Cyprus Mail
Guest ColumnistHealthOpinion

How Gesy is penalising the private healthcare sector

Gesy will pay €7.50 for an electrocardiogram. A manicurist receives €20 to do someone’s nails.

In its present form the National Health Scheme will continue to reward state incompetence while assuming all private doctors are out to cheat the system

By Dr Marinos Soteriou

The entire philosophy of the National Health Scheme (Gesy) is based on a fixed budget divided by a finite number of medical procedures, resulting in a unit price to be paid per procedure. It is a mechanism to avoid abuse of the system by doctors tempted to perform unnecessary procedures to increase their gains.

Unfortunately, as a consequence, the system creates an unfair situation where upright doctors could suffer financial consequences from renegade physicians who unnecessarily try to increase their revenues by performing an increased number of procedures, thus reducing the unit prices. The Health Insurance Organisation (HIO), which will manage Gesy, will define the unit prices in retrospect, namely at the end of the month and often long after the medical procedures have been completed. This ensures the medical world does not refuse to provide medical care because reimbursement is low. In reality it is a way of cheating doctors and hospitals into performing procedures without knowing their true reimbursement. I find this completely unfair and unacceptable.

The problem of course is the variation of the unit price, which may be dangerously low, or even below cost. It has to be understood that even a small variation in the unit price – say five to ten per cent –  could result in below cost reimbursement and thus in major financial losses. Obviously the public hospitals will be shielded from such outcomes through government subsidies. In contrast, the private sector will receive no such financial assistance.

The HIO is claiming that armed with the Mercer study – which provided the blueprint for Gesy – and specially designed software that cost tens of millions of euros, it will be able to introduce and monitor protocols, guidelines, results, quality, payments and budgets. In addition we are told that the Mercer study is very detailed and precise, and that it made predictions for all variables. In that case it is reasonable to conclude that the HIO should be in position to introduce a stable, easily monitored unit price that does not exceed the budget. But the HIO is not willing to accept this responsibility and just chooses to penalise the doctors as a group in case of increased demand. In reality doctors who perform their duties with care and caution will be penalised for the abuses of renegade colleagues or hospitals which abuse the system.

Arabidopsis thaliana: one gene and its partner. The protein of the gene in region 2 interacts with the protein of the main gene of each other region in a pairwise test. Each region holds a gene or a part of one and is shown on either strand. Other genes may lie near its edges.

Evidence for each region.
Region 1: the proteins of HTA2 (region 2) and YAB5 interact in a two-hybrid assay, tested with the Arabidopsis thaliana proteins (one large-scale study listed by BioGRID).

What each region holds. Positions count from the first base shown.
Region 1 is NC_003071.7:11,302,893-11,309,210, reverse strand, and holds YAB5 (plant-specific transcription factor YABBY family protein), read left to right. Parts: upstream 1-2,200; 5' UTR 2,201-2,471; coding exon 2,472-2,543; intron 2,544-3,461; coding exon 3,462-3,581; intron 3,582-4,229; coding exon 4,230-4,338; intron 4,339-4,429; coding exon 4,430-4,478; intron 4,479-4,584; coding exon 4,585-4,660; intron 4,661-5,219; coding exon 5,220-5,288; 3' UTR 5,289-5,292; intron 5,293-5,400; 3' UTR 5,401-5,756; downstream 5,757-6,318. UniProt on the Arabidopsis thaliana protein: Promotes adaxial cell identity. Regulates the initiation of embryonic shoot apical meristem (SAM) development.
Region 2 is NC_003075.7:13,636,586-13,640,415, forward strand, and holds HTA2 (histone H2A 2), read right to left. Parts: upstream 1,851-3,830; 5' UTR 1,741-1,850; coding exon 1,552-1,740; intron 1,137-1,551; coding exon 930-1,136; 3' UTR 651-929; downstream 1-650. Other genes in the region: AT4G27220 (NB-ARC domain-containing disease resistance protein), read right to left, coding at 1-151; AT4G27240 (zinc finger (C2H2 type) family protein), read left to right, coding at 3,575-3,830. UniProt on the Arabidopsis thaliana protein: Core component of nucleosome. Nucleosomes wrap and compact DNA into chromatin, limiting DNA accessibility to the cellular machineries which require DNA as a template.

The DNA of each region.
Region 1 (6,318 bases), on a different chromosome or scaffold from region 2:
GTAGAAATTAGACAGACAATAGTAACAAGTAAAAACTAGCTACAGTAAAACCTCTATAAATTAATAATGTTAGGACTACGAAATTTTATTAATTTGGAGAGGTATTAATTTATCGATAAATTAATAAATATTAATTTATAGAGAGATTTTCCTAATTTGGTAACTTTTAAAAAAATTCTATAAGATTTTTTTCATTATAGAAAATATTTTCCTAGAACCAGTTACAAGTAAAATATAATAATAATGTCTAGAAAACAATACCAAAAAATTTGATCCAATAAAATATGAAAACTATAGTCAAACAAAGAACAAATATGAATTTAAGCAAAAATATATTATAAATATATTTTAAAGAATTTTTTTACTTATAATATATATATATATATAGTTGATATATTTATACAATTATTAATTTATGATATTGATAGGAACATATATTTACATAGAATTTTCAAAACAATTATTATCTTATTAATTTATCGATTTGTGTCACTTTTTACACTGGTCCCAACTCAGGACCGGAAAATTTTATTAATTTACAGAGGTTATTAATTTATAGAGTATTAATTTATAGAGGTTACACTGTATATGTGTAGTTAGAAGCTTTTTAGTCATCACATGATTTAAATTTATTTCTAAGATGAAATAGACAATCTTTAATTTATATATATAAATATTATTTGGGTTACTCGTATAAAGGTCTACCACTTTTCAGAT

In principle all doctors in Cyprus, both the private and public sector, will become employees of Gesy. Yet private physicians will not be granted any benefits associated with such employment, such as working hours, maternity or sick live. If physicians fall sick or shortly after delivery of a child, they will simply have no income. This is an unacceptable development in a “European country “.

Gesy is heavily weighted in favour of the state hospitals, which will continue to be inefficient and uncompetitive because they will be subsidised by the state for between three to five years, or even longer if needed, after Gesy is introduced.

Public hospitals may be paid the same rates as private hospitals, but if there is a big financial hole at the end of the year the state will cover it with additional taxpayer money. What incentive would a state hospital have to keep costs down and improve quality? It is the same anachronistic system that always favours state organisations and state employees.

The unfair competition will continue because the public employees at state hospitals will receive their  pay rises every year, pushing up the costs in private hospitals as well, because we will have to follow suit to keep our staff. But we will not receive a state subsidy at the end of the year to cover any deficits caused as result.

If a private hospital runs an accident and emergency department operating 24/7, there will be a copayment charge fee of €10 per visit for the user. Once Gesy is introduced, there will be no charge for visiting the state owned outpatient clinics that will operate until midnight which puts us as at a disadvantage. So in reality up to midnight people are incentivised to use the state owned departments.